Agricultural Institute of Marin (AIM), a 501(c)3 non-profit, formerly known as Marin Farmers Markets, has been incubating the businesses of small family farms for 27 years. By operating vibrant farmers’ markets, providing organizational support, and spearheading public outreach and education, AIM enables about 200 regional farmers and ranchers to successfully market their products directly to the public.
On June 21st, the Marin Independent Journal ran a front-page story featuring the Nicasio Valley Cheese Co. and Rossotti Ranch, two new farm businesses launched by the LaFranchi brothers, Rick & Randy, and Julie & Anthony Rossotti, respectively. Given their previous on-farm experience running dairies and raising livestock in Marin County, and encouraged by the growing demand for niche food products, the entrepreneurs set out to market their fresh artisanal cheeses and goat meat directly to their local community, starting at the Marin Farmers Markets. Both the LaFranchis and Rossottis have named AIM’s farmers’ markets as instrumental in launching their businesses.
AIM’s mission, to bring farmers and communities together, supports local family farms by sending home the full retail dollar and providing farmers an opportunity to build relationships with consumers. The direct relationships help foster loyalty and provide an immediate feedback loop, two integral elements in building a business from the ground up.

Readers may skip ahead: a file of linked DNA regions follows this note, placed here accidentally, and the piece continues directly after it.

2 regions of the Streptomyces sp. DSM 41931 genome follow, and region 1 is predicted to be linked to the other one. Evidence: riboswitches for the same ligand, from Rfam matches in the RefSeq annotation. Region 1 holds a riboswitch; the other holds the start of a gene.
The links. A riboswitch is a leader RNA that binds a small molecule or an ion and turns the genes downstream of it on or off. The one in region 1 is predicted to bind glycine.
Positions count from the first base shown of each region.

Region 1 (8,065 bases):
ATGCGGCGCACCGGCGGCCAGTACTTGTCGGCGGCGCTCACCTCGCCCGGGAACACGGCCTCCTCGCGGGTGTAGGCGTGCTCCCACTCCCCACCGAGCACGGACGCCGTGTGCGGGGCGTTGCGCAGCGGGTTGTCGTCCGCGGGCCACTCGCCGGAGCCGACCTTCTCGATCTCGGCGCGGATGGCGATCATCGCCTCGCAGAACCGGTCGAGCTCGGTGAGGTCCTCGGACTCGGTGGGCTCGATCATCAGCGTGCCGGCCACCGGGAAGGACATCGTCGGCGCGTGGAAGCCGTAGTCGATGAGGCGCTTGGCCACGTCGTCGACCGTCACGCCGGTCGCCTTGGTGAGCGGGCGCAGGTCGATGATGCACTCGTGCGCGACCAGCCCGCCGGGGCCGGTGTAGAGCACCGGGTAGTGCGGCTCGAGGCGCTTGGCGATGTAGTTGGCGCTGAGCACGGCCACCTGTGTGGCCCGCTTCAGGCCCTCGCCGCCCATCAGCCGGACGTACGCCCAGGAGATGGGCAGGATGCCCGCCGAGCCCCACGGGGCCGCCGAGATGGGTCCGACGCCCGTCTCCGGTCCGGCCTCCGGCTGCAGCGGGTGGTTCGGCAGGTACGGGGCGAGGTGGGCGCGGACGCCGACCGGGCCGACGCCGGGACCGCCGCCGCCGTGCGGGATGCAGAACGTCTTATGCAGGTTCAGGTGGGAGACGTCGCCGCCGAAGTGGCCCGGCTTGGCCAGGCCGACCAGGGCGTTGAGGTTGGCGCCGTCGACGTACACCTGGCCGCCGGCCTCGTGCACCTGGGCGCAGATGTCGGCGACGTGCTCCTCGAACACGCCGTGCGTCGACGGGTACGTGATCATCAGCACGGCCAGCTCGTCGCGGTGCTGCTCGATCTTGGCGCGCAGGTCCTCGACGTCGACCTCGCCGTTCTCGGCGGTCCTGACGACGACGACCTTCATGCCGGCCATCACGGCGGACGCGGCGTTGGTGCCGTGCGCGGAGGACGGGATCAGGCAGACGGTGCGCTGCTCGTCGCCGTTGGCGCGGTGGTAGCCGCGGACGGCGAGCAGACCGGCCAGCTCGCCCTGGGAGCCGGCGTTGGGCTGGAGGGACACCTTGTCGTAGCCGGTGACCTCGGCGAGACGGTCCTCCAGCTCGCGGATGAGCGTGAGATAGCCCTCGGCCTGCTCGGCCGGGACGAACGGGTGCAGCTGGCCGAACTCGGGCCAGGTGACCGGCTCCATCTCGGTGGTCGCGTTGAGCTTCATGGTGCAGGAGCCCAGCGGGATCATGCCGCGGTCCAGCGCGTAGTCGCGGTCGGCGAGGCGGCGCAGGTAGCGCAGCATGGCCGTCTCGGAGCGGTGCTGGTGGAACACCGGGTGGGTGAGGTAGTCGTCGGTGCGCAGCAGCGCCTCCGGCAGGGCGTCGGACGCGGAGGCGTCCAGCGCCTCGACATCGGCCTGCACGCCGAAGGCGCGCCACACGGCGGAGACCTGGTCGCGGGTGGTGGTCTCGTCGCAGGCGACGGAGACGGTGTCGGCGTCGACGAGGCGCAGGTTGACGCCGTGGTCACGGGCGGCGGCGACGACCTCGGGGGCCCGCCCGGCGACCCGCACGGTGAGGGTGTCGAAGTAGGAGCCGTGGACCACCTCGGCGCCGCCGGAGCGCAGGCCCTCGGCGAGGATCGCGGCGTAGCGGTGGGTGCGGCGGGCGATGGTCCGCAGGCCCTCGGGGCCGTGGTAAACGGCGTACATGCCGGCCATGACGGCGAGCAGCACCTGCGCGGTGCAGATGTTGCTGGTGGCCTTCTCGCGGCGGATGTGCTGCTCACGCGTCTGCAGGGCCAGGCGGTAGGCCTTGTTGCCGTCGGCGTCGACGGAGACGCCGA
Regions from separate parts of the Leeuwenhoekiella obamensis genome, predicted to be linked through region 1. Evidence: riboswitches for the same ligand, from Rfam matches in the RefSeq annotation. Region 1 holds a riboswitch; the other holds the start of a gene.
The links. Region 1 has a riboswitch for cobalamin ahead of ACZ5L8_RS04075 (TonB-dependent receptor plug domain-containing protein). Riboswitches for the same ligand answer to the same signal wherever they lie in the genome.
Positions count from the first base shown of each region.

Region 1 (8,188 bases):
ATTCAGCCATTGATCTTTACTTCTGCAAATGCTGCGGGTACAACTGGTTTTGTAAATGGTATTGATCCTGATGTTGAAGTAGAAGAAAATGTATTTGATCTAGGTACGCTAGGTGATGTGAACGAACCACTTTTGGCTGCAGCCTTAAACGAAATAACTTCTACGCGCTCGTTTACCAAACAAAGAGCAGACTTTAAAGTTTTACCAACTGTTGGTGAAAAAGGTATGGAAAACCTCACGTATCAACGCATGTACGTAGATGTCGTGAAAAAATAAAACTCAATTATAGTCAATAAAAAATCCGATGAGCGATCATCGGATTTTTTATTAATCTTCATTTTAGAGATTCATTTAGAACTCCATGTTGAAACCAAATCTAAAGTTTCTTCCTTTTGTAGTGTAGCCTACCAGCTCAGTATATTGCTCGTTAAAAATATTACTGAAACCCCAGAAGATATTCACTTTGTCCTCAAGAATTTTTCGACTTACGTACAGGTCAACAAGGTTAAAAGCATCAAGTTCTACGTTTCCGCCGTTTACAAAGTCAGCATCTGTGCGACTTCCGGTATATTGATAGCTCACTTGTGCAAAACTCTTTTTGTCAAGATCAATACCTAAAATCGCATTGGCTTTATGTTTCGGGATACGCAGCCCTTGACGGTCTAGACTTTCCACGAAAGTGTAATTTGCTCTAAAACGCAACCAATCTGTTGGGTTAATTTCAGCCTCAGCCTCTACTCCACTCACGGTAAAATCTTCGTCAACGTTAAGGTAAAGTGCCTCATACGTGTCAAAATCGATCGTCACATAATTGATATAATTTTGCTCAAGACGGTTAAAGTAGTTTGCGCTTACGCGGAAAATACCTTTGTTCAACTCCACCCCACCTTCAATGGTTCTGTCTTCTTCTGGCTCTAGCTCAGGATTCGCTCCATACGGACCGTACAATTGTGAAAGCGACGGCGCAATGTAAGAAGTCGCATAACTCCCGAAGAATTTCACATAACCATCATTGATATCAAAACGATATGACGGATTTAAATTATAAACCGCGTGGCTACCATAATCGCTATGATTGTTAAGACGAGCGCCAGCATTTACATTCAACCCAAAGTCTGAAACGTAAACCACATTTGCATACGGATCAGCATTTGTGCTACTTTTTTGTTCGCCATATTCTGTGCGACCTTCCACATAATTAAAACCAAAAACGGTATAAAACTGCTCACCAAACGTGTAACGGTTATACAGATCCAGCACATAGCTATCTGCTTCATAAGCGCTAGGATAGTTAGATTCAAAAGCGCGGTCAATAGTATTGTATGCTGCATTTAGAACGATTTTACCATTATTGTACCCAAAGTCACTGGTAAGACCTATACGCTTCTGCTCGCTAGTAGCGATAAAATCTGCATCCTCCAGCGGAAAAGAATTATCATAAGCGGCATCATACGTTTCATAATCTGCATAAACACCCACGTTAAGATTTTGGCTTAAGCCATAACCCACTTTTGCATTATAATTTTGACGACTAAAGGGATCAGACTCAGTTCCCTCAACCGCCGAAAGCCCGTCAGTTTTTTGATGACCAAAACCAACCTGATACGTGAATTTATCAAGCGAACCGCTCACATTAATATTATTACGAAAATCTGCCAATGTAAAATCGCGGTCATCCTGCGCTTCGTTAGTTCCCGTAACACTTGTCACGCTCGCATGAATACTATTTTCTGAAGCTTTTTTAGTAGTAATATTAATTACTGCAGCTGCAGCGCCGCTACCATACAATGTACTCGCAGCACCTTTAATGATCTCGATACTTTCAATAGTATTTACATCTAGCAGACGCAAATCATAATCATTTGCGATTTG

While there are many factors that contribute to the success of the farm or ranch, AIM is proud to support 19 Marin producers by providing a direct marketing opportunity through its nine Bay Area farmers’ markets. Participating Marin County farms, ranches, and cheese makers include: Sartori Farms, County Line Harvest, Marin Sun Farms, Allstar Organic, Cowgirl Creamery, Devil’s Gulch Ranch, Woodside Farms, Little Organic, Drake’s Bay Oysters, Paradise Valley Produce, McEvoy Ranch and McClelland Dairy, to name a few. Just this June, Indian Valley Organic Farm and Garden joined AIM’s Novato Farmers Market, offering its students the valuable opportunity to learn how to market the fruits (and vegetables) of their labor.
The diversification of Marin’s farms and ranches brings Marin hot on the heels of its neighbor to the north, Sonoma County, which has more than 32 producers in AIM’s farmers’ markets who offer items like apples and pears, and produce that thrives in a warmer climate. The diversity of AIM’s farmers markets illustrates the fact that Marin is part of a food community that is not defined by county boundaries – at least not naturally. “Food-shed” neighbors in the greater Bay Area play a critical and complementary role in AIM’s farmers’ markets by providing products that don’t grow in Marin County. Although Marin’s row crop production has increased, the number of acres in fruit and vegetable production still numbers about 384 acres, according to the 2009 Marin County Livestock and Agricultural Crop Report, and we are naturally limited by climate and water. With 250,000 eaters in Marin, we depend on the seasonal diversity of our regional farms to maintain strong and vibrant farmers’ markets that can feed our loyal customer base year-round, which in turn benefits our Marin farmers when they are ready for market. -- Leah Smith, Agricultural Institute of Marin